Who was Chicago’s Best Mayor?
With Mayor Rahm Emanuel bowing out of next Spring’s Chicago mayoral elections, it’s a good time to look at the past eight of Chicago’s mayors to decide who was the “best” in a lot of different categories including inspirational, vindictive, vision, historic, and most productive.
By Ray Hanania
Chicago Mayor Rahm Emanuel’s decision not to run for re-election shows that despite his problems, he’s not all bad. A terrible mayor, he at least decided to give the citizens a break. But who is the “best mayor?”
Emanuel leaves Chicago with his tail between his legs, as one of the worst mayor’s Chicago has ever had. And I know, because I have covered them all.
Emanuel leaves Chicago politics in a mess, and a city savaged by uncontrolled street gang gun violence. He was unable and incapable of coming up with a solution. He blew his chance to help Chicago; his only contribution is his decision to not run.
There are a lot of ways to rank Chicago’s mayors. Who inspired the public the most? Who was the most vindictive? Who was the most historic? Who had the greatest vision for the city? And finally, who achieved the most?
I covered seven of the past eight mayors – if you can include David Orr as a “mayor.” He really wasn’t much of a mayor at all, just an ego maniac who wanted recognition.
Inspirational: I put Jane M. Byrne at the top having inspired the most enthusiasm and promise. Byrne’s election made voters believe in the unbelievable, that a Chicago mayor could put the voters above a mayor’s family and cronies. Harold Washington also inspired many people to “believe,” but mostly the African American community. Washington failed to sell his vision to Chicago’s non-Black citizens.
Vindictive: When it came to vindictiveness, Byrne was far from the worst. The worst was Richard M. Daley, who based the entirety of 22-year years in office on “getting even.” What kept Daley in office as Chicago’s longest serving Chief Executive, 22 years? Well, in all honesty, it was public exhaustion. The racial strife of the Byrne and Washington years squeezed the life out of the public’s will to live. We turned away from reform and re-installed a new dictator into office because we just couldn’t face the nerve-racking uncertainty. But Daley couldn’t get past his hatred of Byrne.
Vision: Richard J. Daley, the Boss, and Byrne are tied for this one. Daley envisioned a Machine that could provide the basic essentials to the public while providing the more lucrative essentials to his friends, family and cronies. Byrne inspired us with promises that were, initially, amazing, including her biggest contribution which wasn’t to enliven Chicago with festivals and celebrations, but by creating the Neighborhood Department headed by the late Harry Sikorski, a true visionary himself.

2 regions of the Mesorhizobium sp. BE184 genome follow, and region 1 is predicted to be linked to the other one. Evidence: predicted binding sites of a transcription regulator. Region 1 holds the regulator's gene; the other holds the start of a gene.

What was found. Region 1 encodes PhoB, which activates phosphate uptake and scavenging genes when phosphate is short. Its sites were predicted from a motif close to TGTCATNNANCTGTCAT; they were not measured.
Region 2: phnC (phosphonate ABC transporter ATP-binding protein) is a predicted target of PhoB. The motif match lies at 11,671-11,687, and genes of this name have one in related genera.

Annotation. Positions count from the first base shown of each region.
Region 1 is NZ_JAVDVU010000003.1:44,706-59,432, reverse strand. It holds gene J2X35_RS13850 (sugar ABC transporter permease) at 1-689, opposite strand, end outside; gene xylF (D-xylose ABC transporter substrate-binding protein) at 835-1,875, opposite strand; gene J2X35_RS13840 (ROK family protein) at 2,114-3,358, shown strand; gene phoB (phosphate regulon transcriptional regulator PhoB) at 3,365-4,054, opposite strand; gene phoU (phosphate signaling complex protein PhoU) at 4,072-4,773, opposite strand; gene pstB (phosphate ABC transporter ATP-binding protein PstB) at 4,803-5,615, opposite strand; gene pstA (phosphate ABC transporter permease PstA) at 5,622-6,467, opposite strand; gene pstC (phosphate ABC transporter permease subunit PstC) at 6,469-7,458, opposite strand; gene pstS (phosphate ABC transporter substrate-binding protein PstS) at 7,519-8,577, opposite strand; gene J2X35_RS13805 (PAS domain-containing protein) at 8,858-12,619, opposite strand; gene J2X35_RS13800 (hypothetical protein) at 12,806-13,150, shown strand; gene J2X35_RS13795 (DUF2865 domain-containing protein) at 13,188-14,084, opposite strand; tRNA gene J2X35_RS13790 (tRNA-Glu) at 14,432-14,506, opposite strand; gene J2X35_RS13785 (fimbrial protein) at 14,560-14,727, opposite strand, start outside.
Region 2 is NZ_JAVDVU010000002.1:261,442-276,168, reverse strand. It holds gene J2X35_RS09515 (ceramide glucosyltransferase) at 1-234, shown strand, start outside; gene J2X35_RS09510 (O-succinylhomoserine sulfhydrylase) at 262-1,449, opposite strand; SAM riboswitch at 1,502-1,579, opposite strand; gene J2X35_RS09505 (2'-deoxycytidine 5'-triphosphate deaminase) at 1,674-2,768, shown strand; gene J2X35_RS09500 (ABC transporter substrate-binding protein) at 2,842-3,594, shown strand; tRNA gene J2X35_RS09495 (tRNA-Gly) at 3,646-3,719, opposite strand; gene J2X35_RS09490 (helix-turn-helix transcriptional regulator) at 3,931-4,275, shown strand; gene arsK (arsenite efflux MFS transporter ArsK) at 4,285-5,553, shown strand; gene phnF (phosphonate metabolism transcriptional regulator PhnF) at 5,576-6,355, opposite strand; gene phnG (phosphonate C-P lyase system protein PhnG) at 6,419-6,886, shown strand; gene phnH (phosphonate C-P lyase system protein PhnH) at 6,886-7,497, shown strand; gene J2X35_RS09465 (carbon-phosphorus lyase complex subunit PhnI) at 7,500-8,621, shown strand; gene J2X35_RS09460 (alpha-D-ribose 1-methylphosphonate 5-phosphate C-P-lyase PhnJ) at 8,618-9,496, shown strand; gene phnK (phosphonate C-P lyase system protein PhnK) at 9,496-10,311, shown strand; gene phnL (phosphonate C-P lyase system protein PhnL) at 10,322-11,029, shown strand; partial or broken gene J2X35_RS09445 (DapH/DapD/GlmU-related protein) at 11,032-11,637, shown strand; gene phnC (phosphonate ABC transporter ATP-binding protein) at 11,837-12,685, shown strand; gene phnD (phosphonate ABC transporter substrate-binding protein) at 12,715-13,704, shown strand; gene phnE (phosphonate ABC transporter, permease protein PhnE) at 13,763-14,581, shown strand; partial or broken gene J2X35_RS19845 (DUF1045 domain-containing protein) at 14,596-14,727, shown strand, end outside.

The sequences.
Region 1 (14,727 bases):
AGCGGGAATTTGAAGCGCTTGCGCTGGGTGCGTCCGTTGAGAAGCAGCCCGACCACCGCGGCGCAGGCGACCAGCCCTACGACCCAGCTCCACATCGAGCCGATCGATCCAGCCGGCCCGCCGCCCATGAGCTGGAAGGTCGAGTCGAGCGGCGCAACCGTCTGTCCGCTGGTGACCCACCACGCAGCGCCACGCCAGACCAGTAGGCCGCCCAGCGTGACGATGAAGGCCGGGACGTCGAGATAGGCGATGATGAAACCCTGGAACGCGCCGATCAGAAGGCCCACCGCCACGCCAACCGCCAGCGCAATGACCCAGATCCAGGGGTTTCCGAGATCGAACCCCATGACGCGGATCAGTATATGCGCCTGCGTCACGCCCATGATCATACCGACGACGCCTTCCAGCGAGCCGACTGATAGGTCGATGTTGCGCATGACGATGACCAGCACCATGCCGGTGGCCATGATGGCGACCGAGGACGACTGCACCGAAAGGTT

Historic: Byrne and Washington shattered glass ceilings, as the first woman mayor and the first African American mayor. Although Bilandic once compared himself to Jesus Christ, Richie Daley came closest when Washington’s death resurrected his aspirations to dynastic achievement.
Who did the most for Chicago? That’s a tough one. Michael A. Bilandic was a brilliant numbers guy and could manage budgets, but he just didn’t know how to deal with people. Of course, anyone following in the footsteps of Chicago’s first real Boss would never live up to expectations. Byrne got a boost as a woman, and Washington got a boost as a Black. Eugene Sawyer’s legacy is as wobbly as were his knees when he had to be held up to succeed Washington in 1987 and did little than hold the seat for Boss II.
Unfortunately, the “Bosses” son Richie just couldn’t handle Byrne holding an office all of his cronies said belonged to him by birthright. Daley II did everything possible to block her programs. Byrne revitalized Navy Pier, State Street and brought life to the neighborhoods and she did it all in under 4 years. Daley was in office 22 years and what did he really do?
I have to give it to Jane Byrne. Street gangs thrive on the fear of the people in the neighborhoods and they worsen as the public hides in their homes. Byrne did everything to bring the people out by reversing herself on ChicagoFest, launching Taste of Chicago, and creating neighborhood festivals and celebrations.
So, I rank the mayors in this order: Jane Byrne, Richard J. Daley, Harold Washington, Michael A. Bilandic, Eugene Sawyer, Richard M. Daley, David Orr, and Rahm Emanuel.
In the end, I couldn’t really think of one thing that Emanuel did right.
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